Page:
Quantum nodes

Classical and quantum information

It is important to distinguish between classical and quantum forms of information. For our purposes, we will consider the value of a number stored within a conventional digital computer (say, a floating point binary representation of a real or complex number) as classical information. Many common functions — like addition, subtraction, multiplication, \(\sin,\cos,\exp,\) etc. — can all be evaluated efficiently on a classical computer, e.g., using the NumPy library in Python. These functions map floating point numbers to floating point numbers. In other words, they are functions which process classical information.

On the other hand, quantum information will refer to the state of a complex-valued vector in a quantum Hilbert space. Gates in a quantum computer transform quantum states to quantum states, i.e., they process quantum information.


Classical information refers to the state of binary numbers stored on a conventional digital computer. Quantum information refers to the state of a complex-valued vector in a quantum Hilbert space.


Quantum information processing can be simulated on a classical computer, but in general this cannot be done efficiently.

Interfacing the classical and quantum worlds

There are many schemes for loading classical information into quantum systems, but these can often get quite complex. To connect between the classical and quantum worlds, PennyLane uses two straightforward methods:

  1. Gate parameters

    The gates used in a quantum circuit often have classical parameters associated with them. This classical information determines how a quantum state is transformed — e.g., what angle we should rotate the quantum state by. Thus, gate arguments provide us a way to imprint classical data onto quantum states, converting classical information to quantum information [1].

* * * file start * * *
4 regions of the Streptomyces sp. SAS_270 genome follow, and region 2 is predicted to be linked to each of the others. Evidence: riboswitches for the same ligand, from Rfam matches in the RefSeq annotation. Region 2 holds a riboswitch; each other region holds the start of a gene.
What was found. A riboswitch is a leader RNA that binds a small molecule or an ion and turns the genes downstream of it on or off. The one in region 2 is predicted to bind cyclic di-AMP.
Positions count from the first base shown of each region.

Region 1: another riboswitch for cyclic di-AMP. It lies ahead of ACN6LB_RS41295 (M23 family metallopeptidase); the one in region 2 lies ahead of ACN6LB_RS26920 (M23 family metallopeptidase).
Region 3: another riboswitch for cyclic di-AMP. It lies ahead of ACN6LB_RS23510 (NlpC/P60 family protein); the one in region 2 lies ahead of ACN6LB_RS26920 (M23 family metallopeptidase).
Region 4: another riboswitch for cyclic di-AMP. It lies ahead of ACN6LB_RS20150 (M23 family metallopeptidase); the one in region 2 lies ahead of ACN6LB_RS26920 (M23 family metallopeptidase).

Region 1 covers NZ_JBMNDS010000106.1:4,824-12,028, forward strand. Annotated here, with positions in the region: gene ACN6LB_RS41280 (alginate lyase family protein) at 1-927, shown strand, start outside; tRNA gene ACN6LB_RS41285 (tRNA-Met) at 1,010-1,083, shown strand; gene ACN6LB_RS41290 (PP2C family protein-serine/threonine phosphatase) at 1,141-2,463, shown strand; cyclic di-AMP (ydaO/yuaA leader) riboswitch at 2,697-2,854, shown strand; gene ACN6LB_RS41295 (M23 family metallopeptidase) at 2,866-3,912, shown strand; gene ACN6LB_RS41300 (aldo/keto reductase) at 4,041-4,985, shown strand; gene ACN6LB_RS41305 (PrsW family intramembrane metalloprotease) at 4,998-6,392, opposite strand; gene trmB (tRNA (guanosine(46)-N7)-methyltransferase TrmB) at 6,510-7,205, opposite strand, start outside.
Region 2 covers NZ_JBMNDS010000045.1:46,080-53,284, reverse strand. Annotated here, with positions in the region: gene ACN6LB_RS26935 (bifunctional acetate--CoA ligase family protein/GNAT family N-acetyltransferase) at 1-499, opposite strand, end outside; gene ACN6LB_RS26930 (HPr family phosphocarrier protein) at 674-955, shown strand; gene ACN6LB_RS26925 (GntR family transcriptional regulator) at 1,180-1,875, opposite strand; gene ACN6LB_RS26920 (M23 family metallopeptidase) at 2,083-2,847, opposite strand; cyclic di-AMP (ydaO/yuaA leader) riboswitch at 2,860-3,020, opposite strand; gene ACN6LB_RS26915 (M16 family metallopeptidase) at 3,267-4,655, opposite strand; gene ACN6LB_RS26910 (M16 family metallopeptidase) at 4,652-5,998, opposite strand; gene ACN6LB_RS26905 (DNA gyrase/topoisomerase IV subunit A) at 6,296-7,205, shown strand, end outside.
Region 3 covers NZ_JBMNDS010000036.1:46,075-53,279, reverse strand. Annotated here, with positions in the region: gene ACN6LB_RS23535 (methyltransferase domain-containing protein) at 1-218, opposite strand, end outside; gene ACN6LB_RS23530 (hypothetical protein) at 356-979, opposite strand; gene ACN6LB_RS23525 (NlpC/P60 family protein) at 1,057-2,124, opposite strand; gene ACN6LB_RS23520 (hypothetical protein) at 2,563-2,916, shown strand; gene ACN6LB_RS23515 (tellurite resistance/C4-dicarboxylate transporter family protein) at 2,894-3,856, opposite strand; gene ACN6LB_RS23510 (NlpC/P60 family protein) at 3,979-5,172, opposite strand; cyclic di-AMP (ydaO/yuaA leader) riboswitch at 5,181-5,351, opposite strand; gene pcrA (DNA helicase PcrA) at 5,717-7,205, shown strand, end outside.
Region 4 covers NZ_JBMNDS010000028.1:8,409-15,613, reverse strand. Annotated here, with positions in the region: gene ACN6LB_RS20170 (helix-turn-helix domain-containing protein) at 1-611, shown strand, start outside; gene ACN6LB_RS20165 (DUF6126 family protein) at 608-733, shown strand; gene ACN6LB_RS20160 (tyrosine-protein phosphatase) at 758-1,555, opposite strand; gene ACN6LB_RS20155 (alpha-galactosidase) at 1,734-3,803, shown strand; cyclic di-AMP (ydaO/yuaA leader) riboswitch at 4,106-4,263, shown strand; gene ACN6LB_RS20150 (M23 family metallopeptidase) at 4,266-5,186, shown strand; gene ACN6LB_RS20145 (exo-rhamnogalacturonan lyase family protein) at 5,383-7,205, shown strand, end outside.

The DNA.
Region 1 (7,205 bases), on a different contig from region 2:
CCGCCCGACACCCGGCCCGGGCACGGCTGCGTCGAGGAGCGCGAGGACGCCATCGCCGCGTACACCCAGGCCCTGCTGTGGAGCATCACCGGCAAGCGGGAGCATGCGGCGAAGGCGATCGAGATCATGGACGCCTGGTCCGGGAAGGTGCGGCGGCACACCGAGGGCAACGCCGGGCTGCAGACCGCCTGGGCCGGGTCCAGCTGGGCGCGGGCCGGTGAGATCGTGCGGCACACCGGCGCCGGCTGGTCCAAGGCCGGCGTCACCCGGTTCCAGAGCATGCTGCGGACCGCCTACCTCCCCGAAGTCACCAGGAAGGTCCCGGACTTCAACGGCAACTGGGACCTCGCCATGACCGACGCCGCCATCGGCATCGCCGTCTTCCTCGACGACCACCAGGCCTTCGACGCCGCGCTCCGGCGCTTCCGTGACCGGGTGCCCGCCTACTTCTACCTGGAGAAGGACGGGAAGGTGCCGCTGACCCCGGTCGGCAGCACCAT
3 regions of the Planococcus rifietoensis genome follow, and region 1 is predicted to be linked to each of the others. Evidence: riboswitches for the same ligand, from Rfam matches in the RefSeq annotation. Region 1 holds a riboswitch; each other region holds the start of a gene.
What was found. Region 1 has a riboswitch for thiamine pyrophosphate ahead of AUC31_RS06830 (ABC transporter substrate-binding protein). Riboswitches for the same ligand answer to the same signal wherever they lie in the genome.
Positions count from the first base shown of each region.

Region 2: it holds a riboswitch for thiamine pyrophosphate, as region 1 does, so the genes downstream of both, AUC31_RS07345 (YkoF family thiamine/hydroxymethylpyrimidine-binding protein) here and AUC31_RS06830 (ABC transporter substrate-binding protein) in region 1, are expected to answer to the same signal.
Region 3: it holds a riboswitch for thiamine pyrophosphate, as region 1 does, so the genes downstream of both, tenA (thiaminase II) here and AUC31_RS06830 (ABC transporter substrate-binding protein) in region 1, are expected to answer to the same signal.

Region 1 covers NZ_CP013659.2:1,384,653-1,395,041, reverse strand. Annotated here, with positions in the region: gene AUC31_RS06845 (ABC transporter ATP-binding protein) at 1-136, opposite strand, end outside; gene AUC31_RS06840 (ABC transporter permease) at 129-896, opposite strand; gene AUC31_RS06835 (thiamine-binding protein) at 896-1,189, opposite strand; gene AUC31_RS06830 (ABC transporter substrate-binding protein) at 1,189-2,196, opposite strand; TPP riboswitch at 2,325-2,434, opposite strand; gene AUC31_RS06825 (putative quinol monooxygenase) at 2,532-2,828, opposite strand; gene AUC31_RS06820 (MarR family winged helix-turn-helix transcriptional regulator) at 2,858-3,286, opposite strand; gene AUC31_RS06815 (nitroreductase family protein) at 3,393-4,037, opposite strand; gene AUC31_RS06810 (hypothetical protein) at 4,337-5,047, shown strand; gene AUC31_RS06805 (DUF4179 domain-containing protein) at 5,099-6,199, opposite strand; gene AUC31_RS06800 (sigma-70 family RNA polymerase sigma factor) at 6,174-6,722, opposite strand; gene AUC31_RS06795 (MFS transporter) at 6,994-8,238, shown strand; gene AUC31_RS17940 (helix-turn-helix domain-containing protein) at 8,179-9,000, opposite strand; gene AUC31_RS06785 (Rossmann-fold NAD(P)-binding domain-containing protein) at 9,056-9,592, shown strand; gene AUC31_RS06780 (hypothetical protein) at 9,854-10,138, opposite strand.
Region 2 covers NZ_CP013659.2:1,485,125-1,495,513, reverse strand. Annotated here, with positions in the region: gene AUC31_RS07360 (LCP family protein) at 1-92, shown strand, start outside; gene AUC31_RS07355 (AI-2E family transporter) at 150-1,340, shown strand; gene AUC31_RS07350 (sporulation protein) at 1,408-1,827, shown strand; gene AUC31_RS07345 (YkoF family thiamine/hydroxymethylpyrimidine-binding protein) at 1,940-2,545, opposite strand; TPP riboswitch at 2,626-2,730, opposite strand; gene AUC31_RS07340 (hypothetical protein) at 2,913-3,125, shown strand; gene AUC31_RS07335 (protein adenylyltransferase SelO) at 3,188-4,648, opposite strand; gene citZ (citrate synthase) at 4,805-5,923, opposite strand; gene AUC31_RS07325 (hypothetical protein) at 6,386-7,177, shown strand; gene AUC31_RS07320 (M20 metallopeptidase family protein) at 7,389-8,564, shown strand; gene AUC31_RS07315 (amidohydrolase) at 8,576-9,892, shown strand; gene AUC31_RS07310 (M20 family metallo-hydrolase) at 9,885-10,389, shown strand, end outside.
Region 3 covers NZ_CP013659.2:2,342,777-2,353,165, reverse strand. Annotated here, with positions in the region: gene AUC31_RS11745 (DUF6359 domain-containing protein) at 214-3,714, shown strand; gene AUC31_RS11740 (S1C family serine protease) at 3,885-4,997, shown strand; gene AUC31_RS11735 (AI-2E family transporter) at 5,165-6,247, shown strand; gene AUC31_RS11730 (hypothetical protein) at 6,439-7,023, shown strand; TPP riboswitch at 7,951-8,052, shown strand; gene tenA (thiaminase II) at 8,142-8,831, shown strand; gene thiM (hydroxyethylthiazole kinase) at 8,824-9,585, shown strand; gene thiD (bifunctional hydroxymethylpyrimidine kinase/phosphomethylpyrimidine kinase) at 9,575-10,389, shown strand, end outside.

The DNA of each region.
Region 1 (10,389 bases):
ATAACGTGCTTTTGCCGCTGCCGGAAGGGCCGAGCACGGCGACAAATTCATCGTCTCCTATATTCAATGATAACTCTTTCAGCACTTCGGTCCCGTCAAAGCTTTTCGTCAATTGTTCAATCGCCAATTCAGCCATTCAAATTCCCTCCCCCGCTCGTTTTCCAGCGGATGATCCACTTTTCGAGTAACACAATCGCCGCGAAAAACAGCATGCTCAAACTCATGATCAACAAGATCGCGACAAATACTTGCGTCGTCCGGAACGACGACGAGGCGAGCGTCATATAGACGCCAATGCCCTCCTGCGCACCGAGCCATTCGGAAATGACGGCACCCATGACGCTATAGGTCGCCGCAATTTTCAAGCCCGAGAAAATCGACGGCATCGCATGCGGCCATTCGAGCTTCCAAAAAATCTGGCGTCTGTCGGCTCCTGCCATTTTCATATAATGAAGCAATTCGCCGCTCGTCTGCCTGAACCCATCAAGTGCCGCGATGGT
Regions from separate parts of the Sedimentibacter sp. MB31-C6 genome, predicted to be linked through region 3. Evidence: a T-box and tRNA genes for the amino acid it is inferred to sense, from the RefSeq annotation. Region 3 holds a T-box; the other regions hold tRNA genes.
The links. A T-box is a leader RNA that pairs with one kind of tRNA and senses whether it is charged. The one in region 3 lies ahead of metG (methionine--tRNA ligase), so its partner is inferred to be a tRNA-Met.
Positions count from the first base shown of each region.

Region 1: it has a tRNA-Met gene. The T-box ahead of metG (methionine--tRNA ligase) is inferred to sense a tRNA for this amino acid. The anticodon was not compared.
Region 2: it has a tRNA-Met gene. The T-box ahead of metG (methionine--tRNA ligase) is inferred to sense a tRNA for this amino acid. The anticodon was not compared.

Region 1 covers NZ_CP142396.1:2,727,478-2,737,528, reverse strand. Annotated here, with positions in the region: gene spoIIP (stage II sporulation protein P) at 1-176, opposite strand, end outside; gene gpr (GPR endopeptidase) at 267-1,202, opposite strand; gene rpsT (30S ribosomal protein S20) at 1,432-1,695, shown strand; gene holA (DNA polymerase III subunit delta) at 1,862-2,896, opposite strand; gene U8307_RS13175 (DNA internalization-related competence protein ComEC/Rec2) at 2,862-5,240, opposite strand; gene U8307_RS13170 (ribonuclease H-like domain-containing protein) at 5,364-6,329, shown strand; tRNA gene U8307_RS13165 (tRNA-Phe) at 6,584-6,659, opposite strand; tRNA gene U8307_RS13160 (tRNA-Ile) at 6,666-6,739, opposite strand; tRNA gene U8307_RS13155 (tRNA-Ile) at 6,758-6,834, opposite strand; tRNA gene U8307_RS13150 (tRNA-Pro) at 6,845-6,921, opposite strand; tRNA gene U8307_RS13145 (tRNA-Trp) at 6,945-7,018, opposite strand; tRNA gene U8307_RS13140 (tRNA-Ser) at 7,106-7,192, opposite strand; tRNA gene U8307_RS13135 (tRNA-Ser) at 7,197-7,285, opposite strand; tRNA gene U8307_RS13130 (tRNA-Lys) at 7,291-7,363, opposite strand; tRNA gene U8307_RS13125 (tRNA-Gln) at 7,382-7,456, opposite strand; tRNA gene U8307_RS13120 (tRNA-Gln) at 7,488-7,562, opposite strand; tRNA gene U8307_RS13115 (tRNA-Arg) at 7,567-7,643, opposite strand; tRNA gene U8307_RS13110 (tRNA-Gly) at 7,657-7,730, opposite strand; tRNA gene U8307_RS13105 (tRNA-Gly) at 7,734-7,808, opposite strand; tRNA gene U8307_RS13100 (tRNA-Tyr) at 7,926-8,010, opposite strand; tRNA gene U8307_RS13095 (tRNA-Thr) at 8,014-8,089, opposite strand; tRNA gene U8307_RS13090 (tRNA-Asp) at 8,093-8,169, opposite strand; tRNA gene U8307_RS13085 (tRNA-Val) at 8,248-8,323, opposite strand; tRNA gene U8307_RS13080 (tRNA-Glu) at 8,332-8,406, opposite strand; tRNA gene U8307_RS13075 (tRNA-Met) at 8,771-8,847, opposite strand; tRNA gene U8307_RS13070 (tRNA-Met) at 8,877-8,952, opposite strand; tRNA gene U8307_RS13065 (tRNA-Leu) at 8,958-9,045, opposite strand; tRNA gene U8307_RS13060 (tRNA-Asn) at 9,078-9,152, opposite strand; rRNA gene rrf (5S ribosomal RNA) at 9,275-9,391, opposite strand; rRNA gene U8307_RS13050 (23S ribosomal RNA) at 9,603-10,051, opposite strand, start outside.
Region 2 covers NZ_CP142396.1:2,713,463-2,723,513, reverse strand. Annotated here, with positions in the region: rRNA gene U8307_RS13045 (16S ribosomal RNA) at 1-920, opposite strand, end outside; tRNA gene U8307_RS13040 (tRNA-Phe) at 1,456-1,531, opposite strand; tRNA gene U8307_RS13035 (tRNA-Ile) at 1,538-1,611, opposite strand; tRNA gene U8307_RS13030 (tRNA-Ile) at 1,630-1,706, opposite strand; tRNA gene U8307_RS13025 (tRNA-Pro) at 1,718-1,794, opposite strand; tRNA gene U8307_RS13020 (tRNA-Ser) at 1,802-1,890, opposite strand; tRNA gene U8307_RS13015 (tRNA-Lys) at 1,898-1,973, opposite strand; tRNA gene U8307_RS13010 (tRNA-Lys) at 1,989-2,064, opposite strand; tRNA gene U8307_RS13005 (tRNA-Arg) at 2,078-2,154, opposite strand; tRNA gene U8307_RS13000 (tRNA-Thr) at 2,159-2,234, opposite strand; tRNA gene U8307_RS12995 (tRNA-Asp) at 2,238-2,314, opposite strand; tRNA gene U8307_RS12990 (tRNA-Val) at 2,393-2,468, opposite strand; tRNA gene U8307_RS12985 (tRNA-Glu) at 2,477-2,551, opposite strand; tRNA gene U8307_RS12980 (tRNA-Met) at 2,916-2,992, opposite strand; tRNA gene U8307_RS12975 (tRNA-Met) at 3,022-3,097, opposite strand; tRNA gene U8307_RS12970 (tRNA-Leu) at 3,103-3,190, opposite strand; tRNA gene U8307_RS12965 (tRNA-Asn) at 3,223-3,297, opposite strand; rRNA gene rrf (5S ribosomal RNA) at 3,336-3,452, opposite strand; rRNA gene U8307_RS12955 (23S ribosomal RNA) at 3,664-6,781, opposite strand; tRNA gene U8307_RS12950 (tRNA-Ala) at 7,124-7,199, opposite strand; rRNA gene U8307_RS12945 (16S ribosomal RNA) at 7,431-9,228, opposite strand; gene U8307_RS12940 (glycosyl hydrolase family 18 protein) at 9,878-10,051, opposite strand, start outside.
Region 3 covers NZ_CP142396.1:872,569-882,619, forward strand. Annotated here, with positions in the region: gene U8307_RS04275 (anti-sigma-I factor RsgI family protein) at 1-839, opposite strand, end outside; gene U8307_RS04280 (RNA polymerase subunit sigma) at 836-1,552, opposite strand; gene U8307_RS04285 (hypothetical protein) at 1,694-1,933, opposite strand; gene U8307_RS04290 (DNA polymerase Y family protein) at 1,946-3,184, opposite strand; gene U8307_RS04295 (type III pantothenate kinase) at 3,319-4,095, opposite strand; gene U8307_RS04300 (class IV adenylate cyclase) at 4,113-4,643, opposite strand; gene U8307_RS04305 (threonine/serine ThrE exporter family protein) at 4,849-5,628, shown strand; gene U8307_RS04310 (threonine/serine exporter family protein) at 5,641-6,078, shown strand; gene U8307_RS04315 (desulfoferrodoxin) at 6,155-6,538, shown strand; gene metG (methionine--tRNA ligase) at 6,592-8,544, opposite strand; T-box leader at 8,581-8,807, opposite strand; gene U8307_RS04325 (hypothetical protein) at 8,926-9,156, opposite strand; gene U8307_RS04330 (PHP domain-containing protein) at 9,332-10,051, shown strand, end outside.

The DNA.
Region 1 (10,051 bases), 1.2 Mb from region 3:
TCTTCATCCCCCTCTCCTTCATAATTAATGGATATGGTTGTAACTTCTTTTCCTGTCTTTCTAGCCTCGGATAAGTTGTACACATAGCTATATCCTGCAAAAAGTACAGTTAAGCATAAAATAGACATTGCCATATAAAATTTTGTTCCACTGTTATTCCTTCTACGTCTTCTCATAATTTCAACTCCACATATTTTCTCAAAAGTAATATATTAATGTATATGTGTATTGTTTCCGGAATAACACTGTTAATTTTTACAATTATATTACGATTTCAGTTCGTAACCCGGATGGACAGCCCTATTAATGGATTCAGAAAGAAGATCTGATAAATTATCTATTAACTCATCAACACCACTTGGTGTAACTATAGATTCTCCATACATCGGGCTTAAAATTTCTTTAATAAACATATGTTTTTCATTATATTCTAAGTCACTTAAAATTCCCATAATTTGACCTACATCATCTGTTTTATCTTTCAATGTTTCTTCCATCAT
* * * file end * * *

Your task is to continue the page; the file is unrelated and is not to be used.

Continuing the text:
2. Measurement of a quantum circuit

    Measurements convert quantum information (the state of a quantum system) into classical information (the measurement value). Measurements often have a probability distribution of outcomes, with the pattern becoming clear only after a sufficient number of measurements are taken.

    In PennyLane, we work with expectation values (i.e., averages) of measurement outcomes as our primary mechanism for obtaining classical information from quantum devices [2].

The quantum node abstraction

A quantum node is a computational encapsulation of a quantum function \(f(x;\bm{\theta})\) which has different resolution for different computational devices.

  • For a quantum computing device, a quantum node is a variational circuit whose gates are parameterized by \(x\) and \(\bm{\theta}\) and whose measurement outcomes are averaged to produce an expectation value.
  • For a classical computing device, a quantum node is a callable function, taking the arguments \((x,\bm{\theta})\) and returning the value \(f(x;\bm{\theta})\). The classical device cannot “zoom in” and see any intermediate state of the quantum circuit.


Quantum nodes are seen differently depending on the computational device. A classical device merely sees a callable function which transforms classical information. A quantum device sees a higher resolution version, with quantum gates and measurements.


For a function \(f(x; \bm{\theta})\), \(x\) is considered to be the function’s input and \(\bm{\theta}\) are parameters which determine the exact form of \(f\).

So long as we provide some mechanism for evaluating quantum nodes (i.e., a quantum computing device or simulator), a classical computing device can treat it as it would any other callable function which manipulates classical data. We can thus connect quantum nodes with classical transformations to build complex multistage hybrid quantum-classical computations.

See also

PennyLane’s implementation of quantum nodes: pennylane.decorator


[1]This strategy can be thought of as a quantum embedding or quantum feature map of classical information in a quantum Hilbert space [schuld2018quantum].
[2]This averaging is also important to ensure that quantum functions are suitably well-defined, since individual measurements of the same circuit may not give the same value.